- Surgical procedures are varied as to what is required in a particular situation. According to the type of disorder or disease, surgery may be indicated immediately or reserved as a later alternative in cases that do not respond well to other, less invasive, treatments.
See more under Refractive Surgery, Detached Retina, or individual names.
Cataract removal is the most common surgery performed in North America. There are three main types of cataract surgery: intracapsular, extracapsular, and phacoemulsification:
- Intracapsular removes the entire cataract with its surrounding capsule in one piece.
- Extracapsular opens the front of the capsule and separately removes the nucleus and cortex of the lens, while the clear back part of the capsule is purposely left behind.
- Phacoemulsification is the most common method of cataract removal. A small incision (or a no-stitch surgery) is performed on the side of the cornea, and a tiny probe is inserted into the eye. The probe produces ultrasound waves that break up the cloudy center of the lens. The liquified lens can then be suctioned out leaving behind the clear posterior capsule. After the cloudy lens has been removed, it is usually replaced with a clear artificial lens called an intraocular lens (IOL), which becomes a permanent part of the eye and does not require any additional care or attention. The person wearing the IOL does not feel or see it. In some cases, patients cannot have an IOL, because of problems that occur during surgery or another eye problem. In these cases, a soft contact lens or glasses may be used instead.
Corneal transplant, or keratoplasty uses a donor cornea to replace all or part of the diseased cornea and restore vision. A section of the donor cornea is measured to the precise needs of the host and removed with scissors. A corresponding section of the host cornea is measured and removed. The donor cornea is placed into the remaining cavity and sewn into position with small stitches or sutures. Cornea surgery may have to take place if the cornea becomes damaged by a deep scratch. Bacteria or fungi can pass into it and cause serious infection. Infection can also result from ocular herpes or herpes zoster. Such other conditions as keratoconus, Fuch’s dystrophy, and Lattice dystrophy can also cause corneal problems. If the cornea becomes too damaged, a corneal transplant may have to take place. About 40,000 such transplants take place each year in the US. Corneas are obtained from donors and stored in eye banks. During a cornea transplant, the diseased or damaged cornea is removed from the patient’s eye, and the donor cornea is stitched into place. The stitches are removed after the eye heals, usually after several months. A new type of corneal surgery is the insertion of small semicircular lenses into the cornea, outside the optical zone. These inserts, called Intacts (or Intrastromal Corneal Ring Segments), are designed to correct myopia (nearsightedness).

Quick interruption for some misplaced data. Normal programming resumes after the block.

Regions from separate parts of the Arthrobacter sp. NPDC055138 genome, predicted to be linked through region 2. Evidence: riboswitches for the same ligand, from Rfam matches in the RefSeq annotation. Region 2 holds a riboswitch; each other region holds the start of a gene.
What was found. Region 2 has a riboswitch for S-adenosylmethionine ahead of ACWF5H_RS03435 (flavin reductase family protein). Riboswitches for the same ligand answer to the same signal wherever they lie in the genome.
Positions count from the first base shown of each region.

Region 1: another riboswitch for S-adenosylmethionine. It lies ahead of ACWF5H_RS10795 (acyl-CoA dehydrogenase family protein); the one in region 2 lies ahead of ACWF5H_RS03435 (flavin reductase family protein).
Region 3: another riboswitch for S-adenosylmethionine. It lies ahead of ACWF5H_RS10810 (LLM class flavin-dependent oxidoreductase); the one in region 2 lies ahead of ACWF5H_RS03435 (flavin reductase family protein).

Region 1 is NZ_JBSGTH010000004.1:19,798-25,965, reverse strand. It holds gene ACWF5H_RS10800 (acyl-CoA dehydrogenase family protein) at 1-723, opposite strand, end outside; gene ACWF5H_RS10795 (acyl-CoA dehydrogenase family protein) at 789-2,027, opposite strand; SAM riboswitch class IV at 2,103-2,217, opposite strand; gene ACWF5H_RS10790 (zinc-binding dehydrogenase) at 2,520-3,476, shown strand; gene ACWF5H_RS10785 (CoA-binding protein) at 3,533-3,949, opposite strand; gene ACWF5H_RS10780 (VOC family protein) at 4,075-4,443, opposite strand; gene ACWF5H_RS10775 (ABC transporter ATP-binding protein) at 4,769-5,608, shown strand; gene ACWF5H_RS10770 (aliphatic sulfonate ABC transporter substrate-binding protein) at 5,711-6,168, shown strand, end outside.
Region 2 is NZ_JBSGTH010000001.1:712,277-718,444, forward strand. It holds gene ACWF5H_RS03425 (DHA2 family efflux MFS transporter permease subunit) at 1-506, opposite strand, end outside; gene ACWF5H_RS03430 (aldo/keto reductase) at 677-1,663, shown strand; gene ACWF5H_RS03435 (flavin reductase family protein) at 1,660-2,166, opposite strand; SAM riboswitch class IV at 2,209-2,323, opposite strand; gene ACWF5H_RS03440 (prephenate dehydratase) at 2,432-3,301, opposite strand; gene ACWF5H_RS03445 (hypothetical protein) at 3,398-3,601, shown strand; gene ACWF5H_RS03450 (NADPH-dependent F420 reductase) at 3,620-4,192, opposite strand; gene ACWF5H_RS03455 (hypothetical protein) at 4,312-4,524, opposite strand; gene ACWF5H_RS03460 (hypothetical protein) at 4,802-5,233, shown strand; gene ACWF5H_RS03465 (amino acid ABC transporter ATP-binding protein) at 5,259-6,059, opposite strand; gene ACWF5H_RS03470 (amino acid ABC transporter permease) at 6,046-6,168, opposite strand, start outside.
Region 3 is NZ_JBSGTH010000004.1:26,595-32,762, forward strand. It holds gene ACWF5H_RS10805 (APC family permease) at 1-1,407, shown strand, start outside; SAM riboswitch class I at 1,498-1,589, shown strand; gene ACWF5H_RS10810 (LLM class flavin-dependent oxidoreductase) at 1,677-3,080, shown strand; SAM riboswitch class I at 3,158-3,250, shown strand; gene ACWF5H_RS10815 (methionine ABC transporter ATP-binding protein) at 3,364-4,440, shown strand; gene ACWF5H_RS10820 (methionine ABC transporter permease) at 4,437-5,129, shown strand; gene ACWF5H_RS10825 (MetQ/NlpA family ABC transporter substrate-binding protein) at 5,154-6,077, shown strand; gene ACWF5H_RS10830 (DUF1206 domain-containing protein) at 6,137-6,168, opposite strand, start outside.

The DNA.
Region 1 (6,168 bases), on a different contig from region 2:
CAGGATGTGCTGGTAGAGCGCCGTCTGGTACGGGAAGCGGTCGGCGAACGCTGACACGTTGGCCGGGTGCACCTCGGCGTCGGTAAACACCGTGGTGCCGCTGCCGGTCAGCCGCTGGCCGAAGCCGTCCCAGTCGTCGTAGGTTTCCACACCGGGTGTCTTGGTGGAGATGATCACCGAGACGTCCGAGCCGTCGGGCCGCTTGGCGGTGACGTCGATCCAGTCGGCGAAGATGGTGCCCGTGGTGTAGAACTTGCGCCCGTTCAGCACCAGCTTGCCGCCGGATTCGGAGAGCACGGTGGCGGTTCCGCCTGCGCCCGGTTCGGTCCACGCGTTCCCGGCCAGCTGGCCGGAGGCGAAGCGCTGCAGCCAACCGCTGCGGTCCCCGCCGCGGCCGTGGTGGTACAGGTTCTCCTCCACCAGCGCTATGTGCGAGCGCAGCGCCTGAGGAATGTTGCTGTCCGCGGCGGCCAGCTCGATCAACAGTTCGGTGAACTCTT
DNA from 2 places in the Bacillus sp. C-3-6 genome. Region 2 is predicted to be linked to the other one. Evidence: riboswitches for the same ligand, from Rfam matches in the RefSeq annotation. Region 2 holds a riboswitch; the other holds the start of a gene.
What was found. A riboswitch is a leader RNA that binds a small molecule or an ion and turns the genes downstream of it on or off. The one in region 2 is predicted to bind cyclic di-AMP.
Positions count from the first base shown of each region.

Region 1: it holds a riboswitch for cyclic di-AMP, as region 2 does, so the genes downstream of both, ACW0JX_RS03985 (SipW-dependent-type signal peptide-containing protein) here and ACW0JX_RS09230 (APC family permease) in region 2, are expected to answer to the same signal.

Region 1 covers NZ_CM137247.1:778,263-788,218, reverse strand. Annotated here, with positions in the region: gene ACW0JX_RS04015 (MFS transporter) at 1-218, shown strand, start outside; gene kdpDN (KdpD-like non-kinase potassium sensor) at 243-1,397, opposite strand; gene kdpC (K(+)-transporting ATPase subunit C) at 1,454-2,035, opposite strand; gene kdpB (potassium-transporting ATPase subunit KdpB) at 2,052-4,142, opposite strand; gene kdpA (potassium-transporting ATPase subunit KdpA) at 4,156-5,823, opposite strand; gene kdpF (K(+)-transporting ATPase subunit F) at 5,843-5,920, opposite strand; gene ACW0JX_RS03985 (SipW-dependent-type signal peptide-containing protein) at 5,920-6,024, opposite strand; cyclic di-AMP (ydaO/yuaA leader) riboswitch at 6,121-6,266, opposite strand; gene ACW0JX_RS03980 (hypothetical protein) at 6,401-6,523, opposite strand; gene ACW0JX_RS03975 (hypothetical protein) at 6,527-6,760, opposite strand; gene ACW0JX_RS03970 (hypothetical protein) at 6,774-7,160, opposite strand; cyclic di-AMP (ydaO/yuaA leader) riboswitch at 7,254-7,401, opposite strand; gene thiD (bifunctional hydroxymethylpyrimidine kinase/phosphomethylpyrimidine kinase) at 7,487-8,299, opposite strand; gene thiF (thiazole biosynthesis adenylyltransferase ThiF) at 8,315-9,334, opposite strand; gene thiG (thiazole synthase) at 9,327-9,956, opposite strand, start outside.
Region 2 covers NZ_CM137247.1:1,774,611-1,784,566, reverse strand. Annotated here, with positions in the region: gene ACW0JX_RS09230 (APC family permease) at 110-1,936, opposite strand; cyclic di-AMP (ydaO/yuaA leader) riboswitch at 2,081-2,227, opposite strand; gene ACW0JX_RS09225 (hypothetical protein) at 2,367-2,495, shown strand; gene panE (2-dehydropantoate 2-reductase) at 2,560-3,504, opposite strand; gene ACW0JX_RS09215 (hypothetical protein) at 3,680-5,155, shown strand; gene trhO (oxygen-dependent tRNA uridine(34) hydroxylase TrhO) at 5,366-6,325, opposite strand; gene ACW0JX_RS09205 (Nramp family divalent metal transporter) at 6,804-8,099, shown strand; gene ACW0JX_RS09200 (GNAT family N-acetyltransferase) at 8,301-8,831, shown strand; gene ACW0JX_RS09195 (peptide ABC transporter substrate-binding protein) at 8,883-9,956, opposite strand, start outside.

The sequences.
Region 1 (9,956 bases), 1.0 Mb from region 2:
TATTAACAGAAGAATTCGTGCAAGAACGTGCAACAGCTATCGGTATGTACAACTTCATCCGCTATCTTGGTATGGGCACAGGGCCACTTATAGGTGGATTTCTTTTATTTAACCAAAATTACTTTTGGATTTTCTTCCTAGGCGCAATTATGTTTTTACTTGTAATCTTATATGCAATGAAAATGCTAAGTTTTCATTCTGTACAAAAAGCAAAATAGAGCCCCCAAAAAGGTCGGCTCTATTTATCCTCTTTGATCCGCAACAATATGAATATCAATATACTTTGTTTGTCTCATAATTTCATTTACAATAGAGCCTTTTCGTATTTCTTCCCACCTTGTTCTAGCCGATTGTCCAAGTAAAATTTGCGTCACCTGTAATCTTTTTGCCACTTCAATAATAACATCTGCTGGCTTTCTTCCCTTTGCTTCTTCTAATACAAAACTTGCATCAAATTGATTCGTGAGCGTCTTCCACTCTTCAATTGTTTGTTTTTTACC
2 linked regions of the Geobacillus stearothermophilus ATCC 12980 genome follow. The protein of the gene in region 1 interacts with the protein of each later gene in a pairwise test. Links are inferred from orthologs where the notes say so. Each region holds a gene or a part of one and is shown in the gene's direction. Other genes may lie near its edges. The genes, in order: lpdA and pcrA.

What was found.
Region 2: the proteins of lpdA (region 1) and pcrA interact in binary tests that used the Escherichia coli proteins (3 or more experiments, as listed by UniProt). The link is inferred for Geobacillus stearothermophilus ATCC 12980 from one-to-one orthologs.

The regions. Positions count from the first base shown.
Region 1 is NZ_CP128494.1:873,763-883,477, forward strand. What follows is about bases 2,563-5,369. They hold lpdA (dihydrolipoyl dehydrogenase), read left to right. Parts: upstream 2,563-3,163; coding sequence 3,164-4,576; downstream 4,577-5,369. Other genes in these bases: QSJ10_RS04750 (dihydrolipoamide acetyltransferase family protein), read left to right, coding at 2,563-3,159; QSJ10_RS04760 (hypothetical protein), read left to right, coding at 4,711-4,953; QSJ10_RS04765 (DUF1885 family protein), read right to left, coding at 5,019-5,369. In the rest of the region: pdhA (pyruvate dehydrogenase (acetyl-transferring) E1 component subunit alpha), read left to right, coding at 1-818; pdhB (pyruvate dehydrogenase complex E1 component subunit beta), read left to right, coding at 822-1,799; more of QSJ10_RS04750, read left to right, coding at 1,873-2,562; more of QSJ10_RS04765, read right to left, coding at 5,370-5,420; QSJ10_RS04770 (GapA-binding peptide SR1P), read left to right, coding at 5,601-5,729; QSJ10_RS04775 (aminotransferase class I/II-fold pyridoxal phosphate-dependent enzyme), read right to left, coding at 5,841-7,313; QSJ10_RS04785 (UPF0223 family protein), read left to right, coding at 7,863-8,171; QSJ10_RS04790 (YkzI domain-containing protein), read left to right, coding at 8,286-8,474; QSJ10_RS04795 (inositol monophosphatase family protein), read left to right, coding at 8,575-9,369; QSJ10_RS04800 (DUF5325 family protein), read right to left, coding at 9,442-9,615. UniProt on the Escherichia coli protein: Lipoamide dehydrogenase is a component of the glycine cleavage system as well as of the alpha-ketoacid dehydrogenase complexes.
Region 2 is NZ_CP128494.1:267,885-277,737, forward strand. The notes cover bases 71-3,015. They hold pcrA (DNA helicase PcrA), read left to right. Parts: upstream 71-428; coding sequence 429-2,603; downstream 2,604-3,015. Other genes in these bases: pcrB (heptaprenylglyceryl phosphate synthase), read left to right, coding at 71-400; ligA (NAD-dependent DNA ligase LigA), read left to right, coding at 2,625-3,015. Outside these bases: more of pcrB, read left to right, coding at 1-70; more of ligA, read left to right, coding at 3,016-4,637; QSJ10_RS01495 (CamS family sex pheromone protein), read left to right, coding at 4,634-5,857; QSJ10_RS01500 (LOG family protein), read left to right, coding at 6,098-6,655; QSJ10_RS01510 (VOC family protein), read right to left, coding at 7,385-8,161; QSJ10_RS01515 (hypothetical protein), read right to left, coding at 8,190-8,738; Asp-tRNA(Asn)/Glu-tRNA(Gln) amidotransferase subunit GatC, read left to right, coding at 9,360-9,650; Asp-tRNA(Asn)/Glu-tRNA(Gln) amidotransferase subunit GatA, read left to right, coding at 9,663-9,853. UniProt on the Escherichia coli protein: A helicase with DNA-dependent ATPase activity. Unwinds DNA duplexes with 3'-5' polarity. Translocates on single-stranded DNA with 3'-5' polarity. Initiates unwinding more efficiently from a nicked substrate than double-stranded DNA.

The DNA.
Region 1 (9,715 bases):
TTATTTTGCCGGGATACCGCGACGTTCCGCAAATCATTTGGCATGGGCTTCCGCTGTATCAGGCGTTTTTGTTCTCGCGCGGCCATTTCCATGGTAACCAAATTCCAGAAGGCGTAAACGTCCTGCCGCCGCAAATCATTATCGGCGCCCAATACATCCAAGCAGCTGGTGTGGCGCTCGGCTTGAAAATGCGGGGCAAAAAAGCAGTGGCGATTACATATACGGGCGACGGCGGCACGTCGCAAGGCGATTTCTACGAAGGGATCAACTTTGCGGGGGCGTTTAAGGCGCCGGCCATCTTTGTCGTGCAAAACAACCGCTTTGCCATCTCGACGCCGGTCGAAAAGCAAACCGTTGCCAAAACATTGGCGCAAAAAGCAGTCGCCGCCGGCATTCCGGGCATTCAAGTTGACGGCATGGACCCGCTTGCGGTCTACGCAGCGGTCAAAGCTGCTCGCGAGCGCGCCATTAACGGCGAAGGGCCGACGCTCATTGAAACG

Enucleation is the surgical removal of an eyeball. It is performed when the eye contains a malignant tumor, when the eye is blind and causes pain, and when the eye is nearly blind and sympathetic ophthalmia is a risk.
Glaucoma surgery is sometimes indicated, depending on the type and condition. Two major forms of surgery are:
- Iridectomy – This is a surgical procedure in which a portion of the iris is removed to eliminate the blockage of angle-closure glaucoma and prevent further attacks.
- Trabeculectomy – This is a filtering surgery which bypasses damaged meshwork and creates a new drainage tract to allow the aqueous to flow from the eye.
Oculo-plastic surgery combines ophthalmology and plastic surgery. It is used to treat conditions and diseases affecting the eyelids, eyebrows, the tear system, and the bones around the eye. Children with congenital eyelid deformities and adults with drooping eyelids (ptosis) are just two such conditions that would require oculo-plastic surgery. Others include eyelid skin cancer, thyroid eye disease that results in bulging eyes, tear drainage system disorders, and any orbital disease. Procedures used to correct these and other condtions include blepheroplasty, dacrocystorhinostomy, and ptosis repair. Although rare, complications do happen as a result of anesthesia injections around the eye. Some of these include perforation of the eyeball, destruction of the optic nerve, interference with circulation of the retina, anpossible drooping of the eyelid, respiratory depression, hypotension (low blood pressure), stroke, bleeding behind the eye, and loss of life.
Radial keratotomy (RK) surgery is an elective surgery designed to improve myopia. The procedure uses radial cuts or incisions to reshape the cornea.
Tarsorrhaphy is a surgical procedure in which a section of the eyelids is stitched together at the corner of the eye. The surgery is performed in the treatment of dendritic ulcers, Bell’s palsy, thyroid disease, or any disorder in which the eye is in danger of overexposure or drying.
Tear duct surgery is often indicated in cases of wet eye. Obstructions are cleared surgically by simple probe and irrigation or silicone intubation procedures, or the more serious surgical procedure called a dacryocystorhinostomy.